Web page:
Showing 1-20 of 22 Publications
ReportsFrom the Bottom, Up
With the current state of the Syrian civil war, the conditions are not ripe for de-escalation in the conflict. If the United States is seeking a transition from the Assad regi...
By Nicholas Heras
ReportsReset, Negotiate, Institutionalize
Since the start of the Arab revolutions five years ago, the Middle East has experienced unprecedented instability. In such an impossibly fluid situation, the initial response ...
By Ilan Goldenberg
How This Ends: A Blueprint for De-Escalation in Syria
Deputy Director of Studies and Leon E. Panetta Fellow Dr. Dafna H. Rand and Research Associate Nicholas Heras argue for the importance of focusing on a political framework for...
By Dafna Rand & Nicholas Heras
Bringing the Fight Back Home: Western Foreign Fighters in Iraq and Syria
“Bringing the Fight Back Home” argues that the changing dynamics on the ground in Iraq are accelerating the urgency of the threat from the approximately 3,000 foreign fighters...
By Anthony Vassalo & Dafna Rand
After the Awakening: Future Security Trends in the Middle East
CNAS Research Associate Jacob Stokes identifies seven major trends driving Middle East geopolitics and economics in After the Awakening: Future Security Trends in the Middle E...
By Jacob Stokes
Consequence Considerations of a Syrian Strike
Before any authorization to attack Syria is given, it is necessary to contemplate and take appropriate action to mitigate any negative consequences from the strikes. There are...
By Gordon Miller
International Law Constrains U.S. Action in Syria
Two basic legal principles animate our current international system: states are sovereign, and they shall not, generally speaking, attack each other. . . . As the U.S. weighs ...
By Phillip Carter
The Danger of Strategic Distraction
The United States will respond to the horrifying use of chemical weapons by the Asad regime. It is in America's interests to be seen as leading the charge against such an abom...
By Shawn Brimley
Syria and the Responsibility to Protect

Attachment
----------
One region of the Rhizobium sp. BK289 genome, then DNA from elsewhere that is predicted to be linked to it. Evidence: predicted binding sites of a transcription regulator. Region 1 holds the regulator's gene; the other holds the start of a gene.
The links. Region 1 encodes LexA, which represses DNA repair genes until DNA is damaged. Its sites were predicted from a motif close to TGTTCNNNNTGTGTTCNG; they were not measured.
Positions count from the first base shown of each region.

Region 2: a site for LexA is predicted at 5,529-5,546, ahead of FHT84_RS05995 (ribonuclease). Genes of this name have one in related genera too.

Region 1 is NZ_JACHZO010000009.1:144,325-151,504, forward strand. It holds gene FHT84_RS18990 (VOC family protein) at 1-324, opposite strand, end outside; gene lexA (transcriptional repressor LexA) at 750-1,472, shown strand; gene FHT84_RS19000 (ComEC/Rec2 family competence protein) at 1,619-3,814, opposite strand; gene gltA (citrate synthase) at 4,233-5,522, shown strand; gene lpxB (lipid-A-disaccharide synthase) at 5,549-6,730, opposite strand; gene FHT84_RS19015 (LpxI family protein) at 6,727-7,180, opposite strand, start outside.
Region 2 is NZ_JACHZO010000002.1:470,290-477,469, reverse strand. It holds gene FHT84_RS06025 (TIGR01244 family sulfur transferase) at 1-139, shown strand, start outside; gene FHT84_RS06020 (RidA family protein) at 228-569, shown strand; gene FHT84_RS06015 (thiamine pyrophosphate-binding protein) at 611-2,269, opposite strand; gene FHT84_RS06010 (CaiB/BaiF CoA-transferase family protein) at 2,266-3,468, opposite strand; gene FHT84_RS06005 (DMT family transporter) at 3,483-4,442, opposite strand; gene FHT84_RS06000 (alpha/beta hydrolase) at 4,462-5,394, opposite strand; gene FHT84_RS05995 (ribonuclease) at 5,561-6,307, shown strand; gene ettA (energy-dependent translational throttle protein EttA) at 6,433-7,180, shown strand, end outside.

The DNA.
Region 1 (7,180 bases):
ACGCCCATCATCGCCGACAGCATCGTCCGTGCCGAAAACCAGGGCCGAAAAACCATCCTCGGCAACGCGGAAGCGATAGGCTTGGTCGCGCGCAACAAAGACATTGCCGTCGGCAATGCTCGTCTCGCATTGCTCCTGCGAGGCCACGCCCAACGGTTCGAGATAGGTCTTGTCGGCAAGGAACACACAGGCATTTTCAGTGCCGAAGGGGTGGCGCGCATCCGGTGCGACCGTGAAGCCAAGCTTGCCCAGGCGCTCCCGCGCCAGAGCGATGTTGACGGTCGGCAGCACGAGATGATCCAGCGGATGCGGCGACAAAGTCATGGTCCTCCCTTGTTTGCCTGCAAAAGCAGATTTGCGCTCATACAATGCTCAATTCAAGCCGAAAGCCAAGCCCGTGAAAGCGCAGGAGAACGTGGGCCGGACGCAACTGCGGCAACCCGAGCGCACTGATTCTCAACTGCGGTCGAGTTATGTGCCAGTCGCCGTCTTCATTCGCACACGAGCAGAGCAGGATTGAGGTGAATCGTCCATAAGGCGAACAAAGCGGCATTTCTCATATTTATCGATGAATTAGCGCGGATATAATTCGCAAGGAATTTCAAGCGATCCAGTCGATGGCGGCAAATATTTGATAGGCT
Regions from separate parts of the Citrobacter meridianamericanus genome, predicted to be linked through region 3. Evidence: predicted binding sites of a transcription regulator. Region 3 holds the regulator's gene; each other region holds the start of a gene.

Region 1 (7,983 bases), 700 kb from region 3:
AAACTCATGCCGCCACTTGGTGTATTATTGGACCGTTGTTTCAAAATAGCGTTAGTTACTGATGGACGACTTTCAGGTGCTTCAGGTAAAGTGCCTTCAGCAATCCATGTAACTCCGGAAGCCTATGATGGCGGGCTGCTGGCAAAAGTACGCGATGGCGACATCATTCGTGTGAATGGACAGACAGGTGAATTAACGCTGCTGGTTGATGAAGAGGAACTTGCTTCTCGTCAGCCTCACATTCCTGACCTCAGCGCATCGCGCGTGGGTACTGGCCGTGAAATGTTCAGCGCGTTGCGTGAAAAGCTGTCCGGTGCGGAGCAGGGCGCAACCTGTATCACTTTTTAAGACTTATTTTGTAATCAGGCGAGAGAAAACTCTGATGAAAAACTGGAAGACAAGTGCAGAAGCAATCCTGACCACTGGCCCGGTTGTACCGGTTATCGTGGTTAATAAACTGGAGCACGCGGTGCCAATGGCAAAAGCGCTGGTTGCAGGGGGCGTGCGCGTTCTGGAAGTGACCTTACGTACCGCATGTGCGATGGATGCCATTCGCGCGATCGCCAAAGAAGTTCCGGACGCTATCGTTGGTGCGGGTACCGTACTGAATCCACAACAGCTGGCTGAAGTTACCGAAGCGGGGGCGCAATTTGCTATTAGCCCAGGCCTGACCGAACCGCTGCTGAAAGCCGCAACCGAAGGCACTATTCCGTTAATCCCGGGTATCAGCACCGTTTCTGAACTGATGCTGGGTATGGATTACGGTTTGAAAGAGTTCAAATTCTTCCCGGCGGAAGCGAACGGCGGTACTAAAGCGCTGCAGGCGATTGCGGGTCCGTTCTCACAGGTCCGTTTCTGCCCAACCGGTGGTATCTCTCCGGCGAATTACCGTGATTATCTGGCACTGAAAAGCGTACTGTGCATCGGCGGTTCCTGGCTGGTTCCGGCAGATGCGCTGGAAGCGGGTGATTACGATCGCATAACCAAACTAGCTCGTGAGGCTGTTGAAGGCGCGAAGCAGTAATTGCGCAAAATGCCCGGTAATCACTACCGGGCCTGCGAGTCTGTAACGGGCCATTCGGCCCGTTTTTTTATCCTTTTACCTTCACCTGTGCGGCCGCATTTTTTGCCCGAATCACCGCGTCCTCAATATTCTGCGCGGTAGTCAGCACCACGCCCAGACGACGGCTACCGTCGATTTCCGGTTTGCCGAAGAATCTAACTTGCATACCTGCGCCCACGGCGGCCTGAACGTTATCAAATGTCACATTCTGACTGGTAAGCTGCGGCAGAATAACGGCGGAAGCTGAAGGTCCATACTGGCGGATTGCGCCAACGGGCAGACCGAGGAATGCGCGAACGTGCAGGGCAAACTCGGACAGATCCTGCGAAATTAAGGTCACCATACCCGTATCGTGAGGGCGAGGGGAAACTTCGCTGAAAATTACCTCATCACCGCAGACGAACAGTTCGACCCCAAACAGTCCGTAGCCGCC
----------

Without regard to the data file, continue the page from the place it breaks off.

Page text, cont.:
The Responsibility to Protect (R2P) is a powerful emerging international norm. President Obama has given it lip service and he has taken modest, yet important, bureaucratic s...
By Richard Williamson
The President Is Right to Intervene, But Then What?
President Obama is right to take action in response to the Asad regime’s chemical attack on Syrian civilians. Yet in the absence of a strategy that aims at ending the broader ...
By Richard Fontaine
Syria's Hard Landing
As the conflict in Syria escalates into an even more brutal civil war, it not only continues to cause great human suffering, but it also threatens to undermine the stability o...
By Marc Lynch
Revitalizing the Partnership: The United States and Iraq a Year after Withdrawal
As the United States marks the 10th anniversary of the invasion of Iraq, in Revitalizing the Partnership: The United States and Iraq A Year After Withdrawal, Senior Fellow Nor...
By Melissa Dalton & Nora Bensahel
Iraq in Hindsight: Views on the U.S. Withdrawal
In Iraq in Hindsight: Views on the U.S. Withdrawal, Emma Sky offers a pointed critique of U.S. policy over the last decade, arguing that valuable lessons can be learned from t...
By Emma Sky
Asad Under Fire: Five Scenarios for the Future of Syria
The brutal conflict underway in Syria jeopardizes key U.S. strategic interests, but leaves Washington with few attractive options to protect them and little leverage over the ...
By Melissa Dalton
Pressure Not War: A Pragmatic and Principled Policy Towards Syria
If Syria is to have any chance of reaching political transition, the United States and the international community must respond to the increasing violence there through an enh...
By Marc Lynch
The Burden: America's Hard Choices in Post-Election Iraq
In this policy brief, CNAS Senior Fellow Tom Ricks argues that U.S. and Iraqi policymakers should go back to the drawing board and find a solution that prevents Iraq from unra...
After the Fire: Shaping the Future U.S. Relationship with Iraq
Since 2003, debates about America’s role in Iraq have focused on how to withdraw U.S. forces. Yet the search for an “end game” emphasizes a short-term objective - getting out ...
By Brian Burton & John A. Nagl
Shaping the Iraq Inheritance
American policy in Iraq will undergo two critical transitions throughout the remainder of 2008 and into early 2009: movement to a new U.S. posture in Iraq; and a wartime trans...
By Colin H. Kahl, Michèle Flournoy & Shawn Brimley
The Case for Conditional Engagement in Iraq
Five years into the war in Iraq with no end in sight, a new strategy is needed. The current strategy of unconditional support to Iraq’s central government has not produced nea...
By Colin H. Kahl & Shawn Brimley
Measuring Progress in Iraq
Nobody seems to know how to talk about and evaluate “progress” in Iraq, or the lack thereof. In the context of the confusion, progress should be evaluated along several dimens...
By Colin H. Kahl